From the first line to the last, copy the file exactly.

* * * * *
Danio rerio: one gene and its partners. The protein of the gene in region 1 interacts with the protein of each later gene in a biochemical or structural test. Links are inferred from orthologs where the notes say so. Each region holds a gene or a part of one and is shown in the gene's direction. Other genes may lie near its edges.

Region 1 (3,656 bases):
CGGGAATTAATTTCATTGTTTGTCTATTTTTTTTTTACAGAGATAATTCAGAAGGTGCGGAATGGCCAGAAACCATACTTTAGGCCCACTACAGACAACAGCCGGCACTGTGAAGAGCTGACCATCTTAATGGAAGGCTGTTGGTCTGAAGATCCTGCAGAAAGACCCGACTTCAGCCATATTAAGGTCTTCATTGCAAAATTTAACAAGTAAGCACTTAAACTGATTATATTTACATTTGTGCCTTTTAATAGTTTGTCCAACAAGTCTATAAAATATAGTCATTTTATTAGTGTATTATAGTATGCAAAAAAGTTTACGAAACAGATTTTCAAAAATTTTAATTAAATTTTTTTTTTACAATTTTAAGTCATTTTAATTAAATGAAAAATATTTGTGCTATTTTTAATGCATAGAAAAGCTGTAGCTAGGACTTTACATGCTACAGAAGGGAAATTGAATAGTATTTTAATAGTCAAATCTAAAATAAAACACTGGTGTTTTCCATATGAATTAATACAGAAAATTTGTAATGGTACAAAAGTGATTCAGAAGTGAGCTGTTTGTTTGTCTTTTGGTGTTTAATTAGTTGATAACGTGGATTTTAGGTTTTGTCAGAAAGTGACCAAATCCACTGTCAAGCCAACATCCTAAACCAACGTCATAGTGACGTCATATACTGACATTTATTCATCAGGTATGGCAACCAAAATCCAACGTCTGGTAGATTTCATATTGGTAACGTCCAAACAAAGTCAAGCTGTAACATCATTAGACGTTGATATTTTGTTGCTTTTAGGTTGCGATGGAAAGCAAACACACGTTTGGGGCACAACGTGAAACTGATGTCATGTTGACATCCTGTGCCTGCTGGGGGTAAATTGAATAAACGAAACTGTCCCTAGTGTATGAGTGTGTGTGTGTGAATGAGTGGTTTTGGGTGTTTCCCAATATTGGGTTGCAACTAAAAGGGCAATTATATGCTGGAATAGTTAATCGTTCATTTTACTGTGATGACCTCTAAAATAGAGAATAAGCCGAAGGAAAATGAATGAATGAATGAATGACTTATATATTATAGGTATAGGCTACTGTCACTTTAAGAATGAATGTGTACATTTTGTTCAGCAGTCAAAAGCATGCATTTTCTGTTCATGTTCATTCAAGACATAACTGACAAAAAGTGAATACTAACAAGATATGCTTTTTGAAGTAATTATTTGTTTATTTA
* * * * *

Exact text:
Danio rerio: one gene and its partners. The protein of the gene in region 1 interacts with the protein of each later gene in a biochemical or structural test. Links are inferred from orthologs where the notes say so. Each region holds a gene or a part of one and is shown in the gene's direction. Other genes may lie near its edges.

Region 1 (3,656 bases):
CGGGAATTAATTTCATTGTTTGTCTATTTTTTTTTTACAGAGATAATTCAGAAGGTGCGGAATGGCCAGAAACCATACTTTAGGCCCACTACAGACAACAGCCGGCACTGTGAAGAGCTGACCATCTTAATGGAAGGCTGTTGGTCTGAAGATCCTGCAGAAAGACCCGACTTCAGCCATATTAAGGTCTTCATTGCAAAATTTAACAAGTAAGCACTTAAACTGATTATATTTACATTTGTGCCTTTTAATAGTTTGTCCAACAAGTCTATAAAATATAGTCATTTTATTAGTGTATTATAGTATGCAAAAAAGTTTACGAAACAGATTTTCAAAAATTTTAATTAAATTTTTTTTTTACAATTTTAAGTCATTTTAATTAAATGAAAAATATTTGTGCTATTTTTAATGCATAGAAAAGCTGTAGCTAGGACTTTACATGCTACAGAAGGGAAATTGAATAGTATTTTAATAGTCAAATCTAAAATAAAACACTGGTGTTTTCCATATGAATTAATACAGAAAATTTGTAATGGTACAAAAGTGATTCAGAAGTGAGCTGTTTGTTTGTCTTTTGGTGTTTAATTAGTTGATAACGTGGATTTTAGGTTTTGTCAGAAAGTGACCAAATCCACTGTCAAGCCAACATCCTAAACCAACGTCATAGTGACGTCATATACTGACATTTATTCATCAGGTATGGCAACCAAAATCCAACGTCTGGTAGATTTCATATTGGTAACGTCCAAACAAAGTCAAGCTGTAACATCATTAGACGTTGATATTTTGTTGCTTTTAGGTTGCGATGGAAAGCAAACACACGTTTGGGGCACAACGTGAAACTGATGTCATGTTGACATCCTGTGCCTGCTGGGGGTAAATTGAATAAACGAAACTGTCCCTAGTGTATGAGTGTGTGTGTGTGAATGAGTGGTTTTGGGTGTTTCCCAATATTGGGTTGCAACTAAAAGGGCAATTATATGCTGGAATAGTTAATCGTTCATTTTACTGTGATGACCTCTAAAATAGAGAATAAGCCGAAGGAAAATGAATGAATGAATGAATGACTTATATATTATAGGTATAGGCTACTGTCACTTTAAGAATGAATGTGTACATTTTGTTCAGCAGTCAAAAGCATGCATTTTCTGTTCATGTTCATTCAAGACATAACTGACAAAAAGTGAATACTAACAAGATATGCTTTTTGAAGTAATTATTTGTTTATTTA